To my mind the defence evidence was completely irrelevant as far as the plaintiff’s claim is concerned. The plaintiff is the registered owner and he had bought the suit premises from a land and estate agent. Allegations of non-service of notice to sell or complaint over the price at which the plot was sold are matters on which the bank only can testify. The plaintiff is not even remotely connected with the sale through auction conducted on instructions of the bank.
The question of irrelevancy of the defence evidence apart DW 1 did not strike as a person who had any regard for truth. In para 7 of his replying affidavit he has deponed that the chargees had sold the land to the plaintiff. This, as the evidence I court revealed, clearly was a wild and irresponsible deposition without any proper steps having been taken to check the true state of affairs. In para 3 of his affidavit DW 1 has deponed that he lived on the suit premises with his mother and 5 younger married brothers with families and a younger unmarried sister. It transpired during his crossexamination tht neither DW 1 himself nor his wife lived on the suit premises.
I am not in the least impressed on the credibility of this witness. Neither of the two defendants who lived on the suit premises nor mr Joseph Wanjohi Kariuki for whose benefit the property had been charged and who also lived on the suit premises was called to give evidence particularly in relation to service of notice of sale.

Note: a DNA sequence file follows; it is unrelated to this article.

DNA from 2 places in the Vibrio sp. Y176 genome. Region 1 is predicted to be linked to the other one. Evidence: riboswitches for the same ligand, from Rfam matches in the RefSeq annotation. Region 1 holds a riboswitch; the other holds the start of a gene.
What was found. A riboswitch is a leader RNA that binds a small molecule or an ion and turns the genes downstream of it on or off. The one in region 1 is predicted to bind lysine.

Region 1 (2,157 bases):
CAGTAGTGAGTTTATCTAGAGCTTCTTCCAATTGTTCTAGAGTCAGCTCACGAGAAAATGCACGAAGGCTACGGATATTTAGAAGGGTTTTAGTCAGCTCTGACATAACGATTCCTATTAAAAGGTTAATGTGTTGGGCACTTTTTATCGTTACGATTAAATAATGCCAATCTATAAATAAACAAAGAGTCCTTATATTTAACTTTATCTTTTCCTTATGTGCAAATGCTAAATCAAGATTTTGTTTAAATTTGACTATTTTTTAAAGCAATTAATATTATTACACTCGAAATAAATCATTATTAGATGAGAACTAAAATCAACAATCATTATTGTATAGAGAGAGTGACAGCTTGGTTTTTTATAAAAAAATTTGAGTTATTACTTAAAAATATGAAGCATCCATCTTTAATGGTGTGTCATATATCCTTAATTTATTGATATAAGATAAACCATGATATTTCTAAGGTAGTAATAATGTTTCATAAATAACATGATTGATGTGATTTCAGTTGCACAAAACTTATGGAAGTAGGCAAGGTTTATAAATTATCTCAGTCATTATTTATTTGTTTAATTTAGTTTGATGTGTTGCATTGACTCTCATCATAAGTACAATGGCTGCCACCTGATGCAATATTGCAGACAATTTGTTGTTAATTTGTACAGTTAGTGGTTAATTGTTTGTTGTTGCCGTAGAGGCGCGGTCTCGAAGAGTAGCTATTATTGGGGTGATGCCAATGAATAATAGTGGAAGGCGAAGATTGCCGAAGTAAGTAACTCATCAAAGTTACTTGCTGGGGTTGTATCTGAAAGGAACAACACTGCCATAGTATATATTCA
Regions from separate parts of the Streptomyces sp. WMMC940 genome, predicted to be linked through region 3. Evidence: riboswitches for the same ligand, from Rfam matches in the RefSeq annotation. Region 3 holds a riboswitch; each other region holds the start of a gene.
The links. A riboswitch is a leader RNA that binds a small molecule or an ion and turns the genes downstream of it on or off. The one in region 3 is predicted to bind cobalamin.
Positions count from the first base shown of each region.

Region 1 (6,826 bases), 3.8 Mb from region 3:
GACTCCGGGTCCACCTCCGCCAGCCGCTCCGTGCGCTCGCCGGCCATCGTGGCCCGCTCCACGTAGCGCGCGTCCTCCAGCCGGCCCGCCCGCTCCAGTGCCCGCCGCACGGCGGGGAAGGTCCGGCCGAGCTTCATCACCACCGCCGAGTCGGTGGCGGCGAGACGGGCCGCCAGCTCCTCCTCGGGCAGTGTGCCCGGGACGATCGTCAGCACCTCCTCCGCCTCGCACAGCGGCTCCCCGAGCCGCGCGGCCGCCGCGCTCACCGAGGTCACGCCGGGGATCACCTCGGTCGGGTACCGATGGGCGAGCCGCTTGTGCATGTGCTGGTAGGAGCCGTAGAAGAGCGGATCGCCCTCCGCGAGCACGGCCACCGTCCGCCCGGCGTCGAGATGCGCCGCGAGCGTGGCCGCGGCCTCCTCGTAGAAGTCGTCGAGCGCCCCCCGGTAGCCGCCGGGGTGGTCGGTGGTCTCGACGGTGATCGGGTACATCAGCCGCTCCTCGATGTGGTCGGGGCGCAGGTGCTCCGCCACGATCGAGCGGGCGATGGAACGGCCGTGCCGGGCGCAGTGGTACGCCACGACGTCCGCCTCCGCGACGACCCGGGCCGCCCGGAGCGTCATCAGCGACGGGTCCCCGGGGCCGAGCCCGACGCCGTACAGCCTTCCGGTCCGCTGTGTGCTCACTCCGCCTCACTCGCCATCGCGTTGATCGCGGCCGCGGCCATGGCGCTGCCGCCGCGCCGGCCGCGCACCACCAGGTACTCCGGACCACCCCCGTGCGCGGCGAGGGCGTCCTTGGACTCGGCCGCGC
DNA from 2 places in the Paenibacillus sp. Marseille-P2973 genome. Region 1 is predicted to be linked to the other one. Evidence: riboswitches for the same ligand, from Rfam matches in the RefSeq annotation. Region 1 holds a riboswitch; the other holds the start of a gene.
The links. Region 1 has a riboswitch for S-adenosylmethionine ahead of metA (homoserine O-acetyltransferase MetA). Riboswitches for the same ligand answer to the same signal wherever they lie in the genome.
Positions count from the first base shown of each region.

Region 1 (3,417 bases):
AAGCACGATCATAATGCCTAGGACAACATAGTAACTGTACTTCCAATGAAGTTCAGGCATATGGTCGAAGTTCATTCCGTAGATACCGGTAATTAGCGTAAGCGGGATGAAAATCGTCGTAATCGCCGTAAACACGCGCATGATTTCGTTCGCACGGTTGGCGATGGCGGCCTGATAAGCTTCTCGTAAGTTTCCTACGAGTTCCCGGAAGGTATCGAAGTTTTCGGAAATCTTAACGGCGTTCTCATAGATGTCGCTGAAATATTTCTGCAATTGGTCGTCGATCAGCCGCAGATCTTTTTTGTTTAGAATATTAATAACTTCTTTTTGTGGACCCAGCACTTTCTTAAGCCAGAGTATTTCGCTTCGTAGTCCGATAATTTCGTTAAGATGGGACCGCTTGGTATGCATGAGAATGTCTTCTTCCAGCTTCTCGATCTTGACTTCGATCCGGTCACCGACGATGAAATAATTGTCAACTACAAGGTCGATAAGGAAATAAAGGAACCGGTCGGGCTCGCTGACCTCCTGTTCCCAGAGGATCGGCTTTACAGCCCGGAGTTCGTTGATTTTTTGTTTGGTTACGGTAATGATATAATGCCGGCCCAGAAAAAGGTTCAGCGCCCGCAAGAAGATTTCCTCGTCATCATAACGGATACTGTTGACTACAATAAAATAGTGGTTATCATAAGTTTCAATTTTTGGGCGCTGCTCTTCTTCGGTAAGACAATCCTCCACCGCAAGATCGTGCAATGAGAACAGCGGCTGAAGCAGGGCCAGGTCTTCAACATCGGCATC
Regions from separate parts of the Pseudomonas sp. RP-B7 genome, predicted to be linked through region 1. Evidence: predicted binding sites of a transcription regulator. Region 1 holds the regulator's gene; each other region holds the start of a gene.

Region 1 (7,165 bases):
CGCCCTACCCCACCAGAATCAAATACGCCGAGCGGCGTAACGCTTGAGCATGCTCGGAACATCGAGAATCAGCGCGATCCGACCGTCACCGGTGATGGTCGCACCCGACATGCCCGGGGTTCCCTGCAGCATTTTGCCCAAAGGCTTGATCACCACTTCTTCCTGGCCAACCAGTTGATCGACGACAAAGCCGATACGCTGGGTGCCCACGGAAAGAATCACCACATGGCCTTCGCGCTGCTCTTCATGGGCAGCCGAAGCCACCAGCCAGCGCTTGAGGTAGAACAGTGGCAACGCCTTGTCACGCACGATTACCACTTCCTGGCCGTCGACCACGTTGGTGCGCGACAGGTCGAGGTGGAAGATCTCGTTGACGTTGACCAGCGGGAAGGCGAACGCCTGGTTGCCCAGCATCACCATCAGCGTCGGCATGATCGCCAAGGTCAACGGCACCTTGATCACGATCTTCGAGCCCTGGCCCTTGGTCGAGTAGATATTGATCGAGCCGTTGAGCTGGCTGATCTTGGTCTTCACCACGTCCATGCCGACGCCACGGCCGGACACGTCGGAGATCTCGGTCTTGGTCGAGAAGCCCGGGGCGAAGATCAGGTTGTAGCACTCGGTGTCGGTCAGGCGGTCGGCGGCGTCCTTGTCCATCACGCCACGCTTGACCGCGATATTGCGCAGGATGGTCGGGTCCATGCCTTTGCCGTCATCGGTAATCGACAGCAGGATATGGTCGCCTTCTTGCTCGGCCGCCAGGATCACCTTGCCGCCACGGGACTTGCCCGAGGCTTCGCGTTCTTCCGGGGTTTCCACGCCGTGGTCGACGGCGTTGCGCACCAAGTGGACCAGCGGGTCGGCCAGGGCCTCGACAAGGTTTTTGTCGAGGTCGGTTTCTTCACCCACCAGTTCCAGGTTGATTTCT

The advertisement for sale by public auction (Ex 2) in daily Nation is prominently displayed. It also states that auction was being conducted on instructions of M/s Hamilton Harrison & Mathews who clearly were acting on behalf of the bank. This firm of advocates is well and is of a long standing. It is hardly likely that they had not strictly complied with the requirements regarding service of notice of sale of the charged property – the suit premises. Both Mr Joseph Wanjohi Kariuki and DW 1 were businessmen. DW 1 was an educated person. It is hardly likely that neither of them had noticed the advertisement of sale in the daily Nation. I reject the evidence of DW 1 when he says that no notice of sale was served or that none of them had become aware of the advertisement of sale. I also reject that DW 1 had not been aware of the loan advanced by the bank for the benefit of his brother or of the charge until the notice from Kamere & co advocates, was brought to him.
I have already pointed out that the above allegations should have been directed against the bank. The plaintiff had nothing to do with these allegations which I have also found have no merit at all. I reject the defence put up by way of the replying affidavit of Mr James Kaigai Kariuki (DW 1). I accept the plaintiff’s evidence and I find that the grounds on which his prayers in the originating summons are bound have been proved. Neither of the defendants has any legal right to be in the suit premises. I give judgment for the plaintiff in terms of orders No 1,2 and 4 prayed for in the originating summons. Costs shall be taxed as in case of a suit filed by way of a plaint.
Dated and delivered at Nairobi this 19th day of July ,1989
A M COCKAR